Investigation of CFD Simulations of Flow in the Upper Airways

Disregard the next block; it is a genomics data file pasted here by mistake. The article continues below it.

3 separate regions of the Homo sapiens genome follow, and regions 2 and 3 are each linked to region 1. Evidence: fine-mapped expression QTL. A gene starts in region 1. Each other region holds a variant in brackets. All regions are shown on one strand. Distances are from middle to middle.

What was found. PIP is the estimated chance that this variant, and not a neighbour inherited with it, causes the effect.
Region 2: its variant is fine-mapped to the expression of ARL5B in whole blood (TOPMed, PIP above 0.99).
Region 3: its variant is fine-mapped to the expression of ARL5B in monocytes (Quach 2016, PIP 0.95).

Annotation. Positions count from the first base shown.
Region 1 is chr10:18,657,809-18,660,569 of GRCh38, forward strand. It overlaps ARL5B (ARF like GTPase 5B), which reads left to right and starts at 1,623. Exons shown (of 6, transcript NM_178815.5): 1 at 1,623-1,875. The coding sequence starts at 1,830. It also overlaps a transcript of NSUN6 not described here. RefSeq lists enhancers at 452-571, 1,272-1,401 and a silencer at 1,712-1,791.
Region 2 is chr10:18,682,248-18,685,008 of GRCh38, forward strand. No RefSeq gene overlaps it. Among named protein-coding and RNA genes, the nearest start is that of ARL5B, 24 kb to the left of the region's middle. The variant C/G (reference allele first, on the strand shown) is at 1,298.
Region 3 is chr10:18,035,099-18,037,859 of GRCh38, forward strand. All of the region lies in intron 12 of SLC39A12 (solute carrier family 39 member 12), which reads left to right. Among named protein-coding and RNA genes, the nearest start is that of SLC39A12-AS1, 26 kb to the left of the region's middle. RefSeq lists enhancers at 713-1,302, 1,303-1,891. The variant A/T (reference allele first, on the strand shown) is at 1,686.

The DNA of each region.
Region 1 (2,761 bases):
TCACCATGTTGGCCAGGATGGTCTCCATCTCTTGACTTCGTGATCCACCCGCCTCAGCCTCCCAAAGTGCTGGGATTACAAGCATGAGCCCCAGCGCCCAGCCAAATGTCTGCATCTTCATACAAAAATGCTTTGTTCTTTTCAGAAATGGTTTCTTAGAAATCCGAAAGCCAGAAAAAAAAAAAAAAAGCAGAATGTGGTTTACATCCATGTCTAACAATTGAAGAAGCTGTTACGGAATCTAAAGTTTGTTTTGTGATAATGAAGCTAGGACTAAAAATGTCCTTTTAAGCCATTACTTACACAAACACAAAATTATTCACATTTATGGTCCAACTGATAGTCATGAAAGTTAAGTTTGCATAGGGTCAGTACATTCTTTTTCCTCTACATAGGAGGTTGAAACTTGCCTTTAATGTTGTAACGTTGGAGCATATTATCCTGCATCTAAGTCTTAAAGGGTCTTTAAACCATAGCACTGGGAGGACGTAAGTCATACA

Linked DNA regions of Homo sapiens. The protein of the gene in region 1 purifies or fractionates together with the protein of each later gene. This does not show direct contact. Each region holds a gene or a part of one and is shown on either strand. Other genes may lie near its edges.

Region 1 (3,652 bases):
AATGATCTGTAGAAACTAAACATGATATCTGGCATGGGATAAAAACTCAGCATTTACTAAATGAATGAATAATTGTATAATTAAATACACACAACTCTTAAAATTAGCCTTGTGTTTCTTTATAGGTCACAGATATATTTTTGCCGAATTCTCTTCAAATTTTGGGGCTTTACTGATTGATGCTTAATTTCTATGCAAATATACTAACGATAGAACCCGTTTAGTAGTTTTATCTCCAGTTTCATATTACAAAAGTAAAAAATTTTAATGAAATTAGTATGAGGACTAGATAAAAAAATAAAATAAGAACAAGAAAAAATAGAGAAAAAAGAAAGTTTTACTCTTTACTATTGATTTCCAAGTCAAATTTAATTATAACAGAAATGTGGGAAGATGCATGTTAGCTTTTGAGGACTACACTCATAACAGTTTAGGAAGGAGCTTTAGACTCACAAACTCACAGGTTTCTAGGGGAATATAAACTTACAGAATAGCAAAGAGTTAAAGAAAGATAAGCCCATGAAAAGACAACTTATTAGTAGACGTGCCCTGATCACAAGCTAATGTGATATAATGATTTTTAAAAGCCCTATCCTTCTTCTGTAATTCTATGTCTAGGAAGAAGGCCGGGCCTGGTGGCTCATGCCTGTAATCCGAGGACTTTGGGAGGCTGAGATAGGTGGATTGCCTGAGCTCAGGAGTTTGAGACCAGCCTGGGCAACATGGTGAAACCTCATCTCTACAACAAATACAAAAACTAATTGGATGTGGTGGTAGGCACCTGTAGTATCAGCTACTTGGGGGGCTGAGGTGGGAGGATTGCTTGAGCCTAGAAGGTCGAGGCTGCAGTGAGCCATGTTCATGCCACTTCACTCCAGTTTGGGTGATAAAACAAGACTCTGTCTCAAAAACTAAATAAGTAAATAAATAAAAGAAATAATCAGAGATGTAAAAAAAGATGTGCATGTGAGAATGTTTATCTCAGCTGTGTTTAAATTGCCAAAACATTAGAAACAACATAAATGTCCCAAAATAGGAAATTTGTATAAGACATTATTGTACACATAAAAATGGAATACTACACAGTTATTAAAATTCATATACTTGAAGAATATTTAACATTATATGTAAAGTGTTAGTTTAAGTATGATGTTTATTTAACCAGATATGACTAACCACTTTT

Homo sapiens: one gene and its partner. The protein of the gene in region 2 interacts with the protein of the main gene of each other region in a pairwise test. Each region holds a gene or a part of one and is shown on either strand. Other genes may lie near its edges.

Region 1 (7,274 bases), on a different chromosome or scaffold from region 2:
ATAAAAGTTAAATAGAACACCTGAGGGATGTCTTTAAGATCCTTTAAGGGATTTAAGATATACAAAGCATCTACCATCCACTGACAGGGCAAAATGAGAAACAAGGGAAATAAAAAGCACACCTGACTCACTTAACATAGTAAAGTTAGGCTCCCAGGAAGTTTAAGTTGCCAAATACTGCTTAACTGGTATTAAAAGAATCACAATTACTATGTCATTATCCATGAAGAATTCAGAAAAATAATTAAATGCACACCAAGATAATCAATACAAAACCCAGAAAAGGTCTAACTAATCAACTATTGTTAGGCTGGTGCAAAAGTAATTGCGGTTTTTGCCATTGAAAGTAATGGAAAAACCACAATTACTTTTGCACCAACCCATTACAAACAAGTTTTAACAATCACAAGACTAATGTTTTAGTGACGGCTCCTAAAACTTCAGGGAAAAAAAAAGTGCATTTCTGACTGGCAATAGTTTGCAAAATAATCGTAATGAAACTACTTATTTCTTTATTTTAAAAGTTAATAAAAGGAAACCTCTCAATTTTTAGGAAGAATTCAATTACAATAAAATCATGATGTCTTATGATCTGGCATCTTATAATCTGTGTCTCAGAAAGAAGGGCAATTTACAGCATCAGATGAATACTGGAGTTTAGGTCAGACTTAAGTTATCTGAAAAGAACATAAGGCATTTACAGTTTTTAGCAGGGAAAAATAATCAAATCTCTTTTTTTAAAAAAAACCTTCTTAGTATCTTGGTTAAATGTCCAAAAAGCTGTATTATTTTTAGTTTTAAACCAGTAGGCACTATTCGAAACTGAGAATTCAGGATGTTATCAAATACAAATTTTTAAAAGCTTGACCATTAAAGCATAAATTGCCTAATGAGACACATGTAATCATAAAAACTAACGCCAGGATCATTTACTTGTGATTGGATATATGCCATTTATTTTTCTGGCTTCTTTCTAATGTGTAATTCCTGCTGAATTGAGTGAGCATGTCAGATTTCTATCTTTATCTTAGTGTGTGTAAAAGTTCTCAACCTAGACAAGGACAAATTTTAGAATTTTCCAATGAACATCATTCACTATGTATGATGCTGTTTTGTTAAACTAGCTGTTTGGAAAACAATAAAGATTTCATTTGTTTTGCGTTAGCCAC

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This Master s thesis extends previous work conducted in the collaboration project called Modelling of obstructive sleep apnea by fluid-structure interaction in the upper airways. The main objective of the current work was to investigate the importance of including turbulence in CFD models of the human upper airways, and how model parameters (e.g. boundary conditions and grid size) affected simulation results. Computational Fluid Dynamics (CFD) was employed to do investigations of an obstructive sleep-apnea syndrome (OSAS) patient who underwent nasal surgery. The realizable k-ε turbulence model was utilized in the investigations. A set of boundary conditions is chosen as the base case for pre- and post-operative CFD simulations: at the inlet, i.e. both nostrils, a gauge pressure of 0 Pa, a turbulent intensity of 5% and a turbulent viscosity ratio of 10 is set, while a uniform velocity corresponding to a volumetric flow rate of 250 ml/s is prescribed at the outlet. Simulations were performed on both the pre- and post-operative models of the airway geometries. The post-operative results showed an accelerated flow in the front part of the nasal cavity compared to the pre-operative results. As expected, the higher velocity led to a higher pressure drop, inherently meaning a higher resistance in the flow. These results are contradictory to the rhinomanometry data used for validation, since the rhinomanometry data show a lower pressure drop after surgery. To understand what is causing this discrepancy, a sensitivity study of the pre-operative geometry was performed. A narrower, pre-operative airway geometry model, i.e. reduced cross-sectional areas, was made to assess the effect of uncertainty in the interpretation of the CT images used to make the 3D-geometries. The smaller cross-sections resulted in higher values for the pressure drop, turbulence kinetic energy and velocity modulus. Although the pressure drop in the narrower geometry was about twice the value found in the base-case geometry, it was still lower than what was expected from the rhinomanometry data. The effect of outlet boundary condition type was investigated by changing it from a uniform velocity to a gauge pressure of -36 Pa, a value which was determined by the pre-operative base-case calculations. The results were unaffected by the change, indicating that it is insignificant whether the outlet condition is a uniform pressure or a uniform velocity condition. The effect of type of inlet boundary condition was assessed by changing it to a velocity inlet instead of a gauge pressure. Again, the results were identical, leading to the conclusion that it is insignificant whether the inlet condition is a pressure or a velocity boundary condition. The wall boundary condition was examined by adding a roughness height of 0.2 mm along the wall. The pressure drop in the flow was only minorly impacted, as was expected due to the low Reynolds numbers in the flow. The preliminary conclusion was that wall roughness cannot explain the observed discrepancy between CFD models and measurements. The grid sensitivity was studied by comparing pre-operative results from three different meshes; the base-case mesh with 1.4 million cells and two finer meshes with 6.8 million cells and 10.1 million cells. The results were virtually the same for the coarsest and the finest mesh, while the results from the 6.8M grid deviated a little from the other two, which is believed to stem from poor grid quality in the 6.8M mesh. From this it is concluded that the coarsest mesh consisting of 1.4M cells is sufficiently fine.